The U.S. government has sent an advisory to airlines that fly into Russia, warning them that recent intelligence suggests terrorists might try to smuggle explosives onto planes by using toothpaste tubes.
An official said the intelligence does not indicate any threat to planes flying either to or within the United States, but was instead limited to flights to Russia. A U.S. official added that the advisory is directed to airline flights that originate outside the United States.
"Out of an abundance of caution, [Department of Homeland Security] regularly shares relevant information with domestic and international partners, including those associated with international events such as the Sochi Olympics.
"While we are not aware of a specific threat to the homeland at this time, this routine communication is an important part of our commitment to making sure we meet that priority," said a statement from a Homeland Security official.
Asked whether the advisory might lead to any change in carry-on restrictions, the official declined to comment.
As an added precaution, the advisory has also been passed along to carriers that operate charger flights to Russia for the Olympics, the official said.
The intelligence on which the advisory is based, the official said, "is very new."
The officials did not reveal either the source of the intelligence or the timeframe involved.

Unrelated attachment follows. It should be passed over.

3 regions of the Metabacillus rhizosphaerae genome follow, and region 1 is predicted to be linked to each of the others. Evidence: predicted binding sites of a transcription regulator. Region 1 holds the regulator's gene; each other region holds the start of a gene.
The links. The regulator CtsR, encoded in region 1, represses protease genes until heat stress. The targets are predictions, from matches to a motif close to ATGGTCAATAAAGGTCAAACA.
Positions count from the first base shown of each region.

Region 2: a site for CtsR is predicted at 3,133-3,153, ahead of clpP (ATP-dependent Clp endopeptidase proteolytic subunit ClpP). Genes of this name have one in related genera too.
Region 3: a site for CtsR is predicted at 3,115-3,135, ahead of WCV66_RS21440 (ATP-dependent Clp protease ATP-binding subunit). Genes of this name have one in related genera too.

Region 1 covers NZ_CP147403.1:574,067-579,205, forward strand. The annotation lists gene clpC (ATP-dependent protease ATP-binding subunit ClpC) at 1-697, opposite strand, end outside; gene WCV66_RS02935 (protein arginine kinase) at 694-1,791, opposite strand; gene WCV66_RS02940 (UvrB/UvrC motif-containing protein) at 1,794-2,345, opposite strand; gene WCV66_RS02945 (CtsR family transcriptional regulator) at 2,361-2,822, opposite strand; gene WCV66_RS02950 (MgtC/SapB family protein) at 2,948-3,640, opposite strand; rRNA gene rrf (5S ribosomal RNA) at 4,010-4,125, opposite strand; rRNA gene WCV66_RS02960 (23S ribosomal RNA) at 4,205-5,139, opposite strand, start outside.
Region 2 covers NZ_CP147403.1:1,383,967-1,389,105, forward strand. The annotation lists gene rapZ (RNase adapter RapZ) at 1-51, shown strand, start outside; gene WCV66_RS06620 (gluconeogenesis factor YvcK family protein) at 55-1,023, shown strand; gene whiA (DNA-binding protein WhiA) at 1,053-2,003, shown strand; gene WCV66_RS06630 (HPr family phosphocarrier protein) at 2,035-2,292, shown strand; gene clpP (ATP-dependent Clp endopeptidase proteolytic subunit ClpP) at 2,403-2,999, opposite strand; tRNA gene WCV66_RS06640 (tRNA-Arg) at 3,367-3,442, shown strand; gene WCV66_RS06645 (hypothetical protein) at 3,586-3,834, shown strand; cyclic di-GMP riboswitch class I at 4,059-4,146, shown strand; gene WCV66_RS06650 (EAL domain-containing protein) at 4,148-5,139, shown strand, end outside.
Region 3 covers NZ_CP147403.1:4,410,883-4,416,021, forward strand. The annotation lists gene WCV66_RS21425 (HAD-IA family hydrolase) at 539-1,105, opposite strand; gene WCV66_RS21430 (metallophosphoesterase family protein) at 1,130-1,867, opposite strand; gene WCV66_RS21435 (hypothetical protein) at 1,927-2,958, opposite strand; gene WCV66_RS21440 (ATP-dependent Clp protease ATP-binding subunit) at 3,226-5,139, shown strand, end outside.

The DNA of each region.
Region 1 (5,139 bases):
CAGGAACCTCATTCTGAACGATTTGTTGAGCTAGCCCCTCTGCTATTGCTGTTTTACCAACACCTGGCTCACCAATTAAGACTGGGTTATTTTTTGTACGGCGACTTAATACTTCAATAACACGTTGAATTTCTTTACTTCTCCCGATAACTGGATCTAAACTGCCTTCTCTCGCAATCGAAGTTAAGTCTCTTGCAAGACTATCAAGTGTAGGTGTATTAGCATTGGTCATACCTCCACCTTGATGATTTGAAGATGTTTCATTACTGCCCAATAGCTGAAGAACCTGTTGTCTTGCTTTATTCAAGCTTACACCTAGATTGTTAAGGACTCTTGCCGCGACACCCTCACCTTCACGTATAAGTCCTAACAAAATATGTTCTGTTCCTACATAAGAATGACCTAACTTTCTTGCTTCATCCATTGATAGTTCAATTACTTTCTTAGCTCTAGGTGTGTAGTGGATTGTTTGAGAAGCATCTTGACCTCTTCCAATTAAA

First published February 5 2014, 1:15 PM
Pete Williams is an NBC News correspondent based in Washington, D.C. He has been covering the Justice Department and the U.S. Supreme Court since March 1993. Williams was also a key reporter on the Microsoft anti-trust trial and Judge Jackson's decision.
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Prior to joining NBC, Williams served as a press official on Capitol Hill for many years. In 1986 he joined the Washington, D.C. staff of then Congressman Dick Cheney as press secretary and a legislative assistant. In 1989, when Cheney was named Assistant Secretary of Defense, Williams was appointed Assistant Secretary of Defense for Public Affairs. While in that position, Williams was named Government Communicator of the Year in 1991 by the National Association of Government Communicators.
A native of Casper, Wyo. and a 1974 graduate of Stanford University, Williams was a reporter and news director at KTWO-TV and Radio in Casper from 1974 to 1985. Working with the Radio-Television News Directors Association, for which he served as a member of its board of directors, he successfully lobbied the Wyoming Supreme Court to permit broadcast coverage of its proceedings and twice sued Wyoming judges over pre-trial exclusion of reporters from the courtroom. For these efforts, he received a First Amendment Award from the Society of Professional Journalists.